It's not unusual for bond and stock markets to get caught leaning the wrong way, but this week was a little unusual. Yields finished the week just a little above where they began, but it's a reasonable expectation that investors are at least a little chagrined for the moment. Hard bets that the economy is heading to free fall keep being dashed, and wagers on a more-docile Fed seem likely to suffer the same fate for at least a while longer. The period of slow growth necessary to fully overwhelm inflation pressures which took several years to build has been with us for only perhaps a quarter, and we are likely to see several more with weak growth but still-tough inflation ahead. Until that weak growth serves to trim payrolls back to produce some human "resource slack" the Fed does remain "in play" to increase rates.

Not next week, though. It's election week, when all manner of confusing messages about the economy will be blathered forth. Next week's a considerably quieter week in terms of new data, but like the ISM service numbers above, will probably see mortgage rates take back all of this week's decline, so we'll probably end up back near 6.5% as a result.

Get out and vote!

Quarter Disorder

Fixed mortgage interest rates barely budged this week as the average 30-year fixed-rate mortgage (FRM) increased by two basis points to close the nation's leading survey of mortgage prices at 6.50%. Five-one Hybrid ARMs also moved up by two basis points, finishing the week at 6.29%.

As expected, the Federal Reserve left interest rates untouched at the close of Wednesday's meeting of the Open Market Committee. The Federal Funds and Discount Rates remained unchanged for the third consecutive meeting, and -- provided the economy holds near present levels -- the Fed may be done moving interest rates for 2006. While the vote to hold rates steady found a majority, there was again a lone dissent among the voting Fed governors. Although the statement which accompanies the end of the affair can reveal some of the Fed's thoughts, this particular memo didn't shed any new light, but did have a notable omission or two.

Concerns about inflation pressures related to energy and commodities prices were absent, but the Fed reiterated that "high levels of resource utilization" could still contribute to price pressures going forward. This presumably refers to the high levels of employment the economy is enjoying at the moment, and the potential for a rise in wage pressures.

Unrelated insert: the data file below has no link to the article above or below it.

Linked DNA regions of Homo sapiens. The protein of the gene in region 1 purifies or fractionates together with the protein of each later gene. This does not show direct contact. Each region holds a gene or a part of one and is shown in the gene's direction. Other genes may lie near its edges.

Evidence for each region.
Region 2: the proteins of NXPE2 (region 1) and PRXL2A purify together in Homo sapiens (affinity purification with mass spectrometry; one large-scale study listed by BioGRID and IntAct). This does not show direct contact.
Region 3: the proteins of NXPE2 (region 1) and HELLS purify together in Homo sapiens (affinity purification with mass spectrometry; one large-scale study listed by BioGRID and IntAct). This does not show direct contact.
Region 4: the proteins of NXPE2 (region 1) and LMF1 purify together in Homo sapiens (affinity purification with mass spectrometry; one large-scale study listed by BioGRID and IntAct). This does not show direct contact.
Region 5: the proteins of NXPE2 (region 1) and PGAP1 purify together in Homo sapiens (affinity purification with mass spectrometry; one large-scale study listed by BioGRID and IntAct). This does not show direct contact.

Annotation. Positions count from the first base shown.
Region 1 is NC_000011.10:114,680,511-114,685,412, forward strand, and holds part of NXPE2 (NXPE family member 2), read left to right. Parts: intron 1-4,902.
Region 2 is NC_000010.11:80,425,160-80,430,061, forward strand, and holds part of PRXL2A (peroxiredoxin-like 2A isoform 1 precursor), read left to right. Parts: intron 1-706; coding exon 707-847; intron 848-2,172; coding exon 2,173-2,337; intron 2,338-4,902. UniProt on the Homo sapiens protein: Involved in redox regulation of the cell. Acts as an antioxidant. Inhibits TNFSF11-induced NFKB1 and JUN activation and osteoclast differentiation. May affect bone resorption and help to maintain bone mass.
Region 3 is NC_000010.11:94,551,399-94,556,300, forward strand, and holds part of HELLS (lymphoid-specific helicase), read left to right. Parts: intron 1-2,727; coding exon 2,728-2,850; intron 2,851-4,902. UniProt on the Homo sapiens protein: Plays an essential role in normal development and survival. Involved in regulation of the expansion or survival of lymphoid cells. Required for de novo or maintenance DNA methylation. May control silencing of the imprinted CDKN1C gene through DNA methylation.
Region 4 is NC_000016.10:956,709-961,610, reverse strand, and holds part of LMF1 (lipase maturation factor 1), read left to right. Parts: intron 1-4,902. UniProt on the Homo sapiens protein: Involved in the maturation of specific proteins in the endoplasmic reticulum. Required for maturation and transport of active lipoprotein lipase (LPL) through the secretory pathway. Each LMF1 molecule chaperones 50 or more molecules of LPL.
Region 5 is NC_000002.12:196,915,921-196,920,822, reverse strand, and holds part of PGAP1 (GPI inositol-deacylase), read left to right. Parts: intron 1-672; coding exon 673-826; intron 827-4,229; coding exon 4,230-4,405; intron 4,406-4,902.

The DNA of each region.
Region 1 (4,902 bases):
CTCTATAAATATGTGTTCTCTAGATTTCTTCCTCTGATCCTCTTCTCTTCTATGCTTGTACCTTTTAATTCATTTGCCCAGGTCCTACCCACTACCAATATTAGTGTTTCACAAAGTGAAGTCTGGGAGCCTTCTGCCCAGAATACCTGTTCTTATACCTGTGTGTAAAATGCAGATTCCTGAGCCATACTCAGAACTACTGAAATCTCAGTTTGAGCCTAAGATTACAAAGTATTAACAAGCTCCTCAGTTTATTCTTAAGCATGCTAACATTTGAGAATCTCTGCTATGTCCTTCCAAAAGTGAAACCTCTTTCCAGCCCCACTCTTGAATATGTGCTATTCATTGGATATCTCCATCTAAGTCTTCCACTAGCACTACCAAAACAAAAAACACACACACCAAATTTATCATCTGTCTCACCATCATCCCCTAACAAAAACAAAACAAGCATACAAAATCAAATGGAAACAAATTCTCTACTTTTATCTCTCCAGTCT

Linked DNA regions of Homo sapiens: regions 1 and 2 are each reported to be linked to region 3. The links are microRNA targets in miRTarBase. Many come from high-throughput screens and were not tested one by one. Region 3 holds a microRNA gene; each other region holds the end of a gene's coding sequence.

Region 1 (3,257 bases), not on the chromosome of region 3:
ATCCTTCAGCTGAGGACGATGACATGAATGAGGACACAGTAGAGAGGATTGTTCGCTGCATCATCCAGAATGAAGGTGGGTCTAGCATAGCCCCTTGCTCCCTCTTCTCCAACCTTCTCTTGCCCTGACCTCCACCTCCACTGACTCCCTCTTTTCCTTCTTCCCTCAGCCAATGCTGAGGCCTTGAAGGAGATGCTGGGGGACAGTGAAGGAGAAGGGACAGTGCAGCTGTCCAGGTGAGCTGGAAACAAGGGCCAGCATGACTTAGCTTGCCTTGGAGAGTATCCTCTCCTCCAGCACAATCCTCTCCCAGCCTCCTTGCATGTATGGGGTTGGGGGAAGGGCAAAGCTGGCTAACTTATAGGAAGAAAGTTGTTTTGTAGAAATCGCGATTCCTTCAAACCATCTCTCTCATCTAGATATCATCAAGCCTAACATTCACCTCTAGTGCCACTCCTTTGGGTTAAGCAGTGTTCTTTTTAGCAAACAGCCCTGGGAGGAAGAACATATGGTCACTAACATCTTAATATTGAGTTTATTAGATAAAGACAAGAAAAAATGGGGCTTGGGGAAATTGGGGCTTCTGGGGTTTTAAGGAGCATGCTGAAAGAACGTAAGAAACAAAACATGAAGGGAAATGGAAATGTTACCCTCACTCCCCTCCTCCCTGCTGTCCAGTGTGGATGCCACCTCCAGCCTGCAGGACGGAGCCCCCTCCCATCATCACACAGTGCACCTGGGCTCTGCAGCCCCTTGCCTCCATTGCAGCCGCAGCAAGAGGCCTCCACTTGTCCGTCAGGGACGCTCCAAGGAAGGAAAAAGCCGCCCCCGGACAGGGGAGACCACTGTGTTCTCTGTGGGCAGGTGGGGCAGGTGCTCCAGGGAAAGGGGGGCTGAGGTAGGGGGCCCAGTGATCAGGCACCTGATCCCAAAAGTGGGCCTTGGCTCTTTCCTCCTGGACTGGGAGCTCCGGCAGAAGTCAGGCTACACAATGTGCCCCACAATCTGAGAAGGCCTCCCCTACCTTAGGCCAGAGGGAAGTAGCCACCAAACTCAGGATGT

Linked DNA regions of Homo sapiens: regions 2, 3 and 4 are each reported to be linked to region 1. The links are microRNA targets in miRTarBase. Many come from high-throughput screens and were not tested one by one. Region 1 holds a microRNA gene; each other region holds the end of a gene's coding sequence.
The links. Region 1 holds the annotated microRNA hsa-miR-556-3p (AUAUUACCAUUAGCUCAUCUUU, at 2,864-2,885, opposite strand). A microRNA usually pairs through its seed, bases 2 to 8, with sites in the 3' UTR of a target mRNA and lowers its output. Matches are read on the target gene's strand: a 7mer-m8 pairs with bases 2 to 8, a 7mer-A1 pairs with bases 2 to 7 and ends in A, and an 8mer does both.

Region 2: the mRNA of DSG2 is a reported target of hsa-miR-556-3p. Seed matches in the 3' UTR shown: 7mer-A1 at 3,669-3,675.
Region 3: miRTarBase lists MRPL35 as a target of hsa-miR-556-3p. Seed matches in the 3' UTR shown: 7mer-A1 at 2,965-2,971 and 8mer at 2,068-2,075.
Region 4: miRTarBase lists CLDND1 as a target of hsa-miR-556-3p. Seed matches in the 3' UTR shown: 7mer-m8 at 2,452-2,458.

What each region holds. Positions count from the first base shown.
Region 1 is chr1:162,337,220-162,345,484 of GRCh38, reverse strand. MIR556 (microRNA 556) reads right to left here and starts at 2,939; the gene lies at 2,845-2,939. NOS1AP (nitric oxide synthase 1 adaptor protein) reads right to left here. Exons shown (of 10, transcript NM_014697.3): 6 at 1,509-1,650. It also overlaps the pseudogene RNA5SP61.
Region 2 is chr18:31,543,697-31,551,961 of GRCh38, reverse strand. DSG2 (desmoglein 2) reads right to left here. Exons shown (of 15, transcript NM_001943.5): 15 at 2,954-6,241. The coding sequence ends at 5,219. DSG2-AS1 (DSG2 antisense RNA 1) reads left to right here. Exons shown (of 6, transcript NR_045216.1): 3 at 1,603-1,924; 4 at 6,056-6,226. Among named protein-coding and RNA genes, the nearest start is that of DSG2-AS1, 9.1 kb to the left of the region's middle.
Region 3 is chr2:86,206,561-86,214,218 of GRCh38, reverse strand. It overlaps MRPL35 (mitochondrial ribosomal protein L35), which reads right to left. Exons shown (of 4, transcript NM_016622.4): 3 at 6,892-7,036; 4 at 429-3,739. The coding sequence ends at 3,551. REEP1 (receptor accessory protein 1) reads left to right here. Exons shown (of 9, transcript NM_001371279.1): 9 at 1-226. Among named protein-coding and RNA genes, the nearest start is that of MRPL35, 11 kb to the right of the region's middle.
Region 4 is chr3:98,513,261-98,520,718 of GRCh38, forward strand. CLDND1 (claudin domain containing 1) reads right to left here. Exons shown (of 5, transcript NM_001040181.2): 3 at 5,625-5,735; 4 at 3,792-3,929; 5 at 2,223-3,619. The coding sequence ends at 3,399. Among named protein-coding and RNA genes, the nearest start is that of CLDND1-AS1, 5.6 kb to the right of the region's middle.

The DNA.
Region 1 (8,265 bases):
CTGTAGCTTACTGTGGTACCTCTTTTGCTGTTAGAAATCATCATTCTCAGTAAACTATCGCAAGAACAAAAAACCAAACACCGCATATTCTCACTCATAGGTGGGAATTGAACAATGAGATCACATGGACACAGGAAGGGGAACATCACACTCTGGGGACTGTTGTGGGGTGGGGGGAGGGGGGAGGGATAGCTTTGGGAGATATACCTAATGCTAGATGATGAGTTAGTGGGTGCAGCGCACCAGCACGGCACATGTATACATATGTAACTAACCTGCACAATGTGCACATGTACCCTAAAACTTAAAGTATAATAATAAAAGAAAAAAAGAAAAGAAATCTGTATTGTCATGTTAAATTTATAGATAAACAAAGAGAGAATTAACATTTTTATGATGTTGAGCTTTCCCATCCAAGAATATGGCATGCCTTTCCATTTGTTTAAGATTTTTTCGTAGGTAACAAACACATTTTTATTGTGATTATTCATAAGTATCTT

New to the October statement was an outlook for growth. While "economic growth has slowed over the course of the year," said the Fed, "going forward, the economy seems likely to expand at a moderate pace." Previous statements about the economy lacked a forecast, so perhaps the Fed is trying to keep the market from expecting a sharper slowdown which could presage a Fed aggressively cutting rates sometime soon. That doesn't appear to be likely at the moment.

Economic growth is notably slower, too. The "advance" estimate for Gross Domestic Product in the third quarter of 2006 came in at a paltry 1.6%, well below forecasts and a fair drop from the second quarter's moderate 2.6% clip. It appears that the hard slump in homebuilding and related activity trimmed about a full percentage point from the growth tally, but there has been at least some pickup in activity in the early fourth quarter. New Home Sales were 5.3% higher in September than in August, ringing in at 1.075 million annualized units sold, and inventory levels of unsold homes continue to move lower. There are only 6.4 months of inventory available at the present sales pace, down from 7.2 months in July and 6.8 in August. Those homes were moved at a discount, though, as selling prices declined by 8% in September when compared to August, and now stand about 10% below year-ago levels. While the housing rout is probably far from over, small steps in the right direction are encouraging.

Also contained in the GDP report were reflections of inflation for the period. The slower growth and decline in energy costs over the July-September period is starting to have a beneficial effect on price pressures. While there are several measures of prices found in the report, the Fed's favorite is thought to be the 'core' Personal Consumption Expenditures (PCE) index, which edged down to 2.3% during the quarter from 2.7% in the second. 'Core' typically reveals costs exclusive of energy, food and volatile components and is thought to be more indicative of the true level of inflation. Regardless of the measure, though, inflation seems to be easing toward the Fed's comfort zone.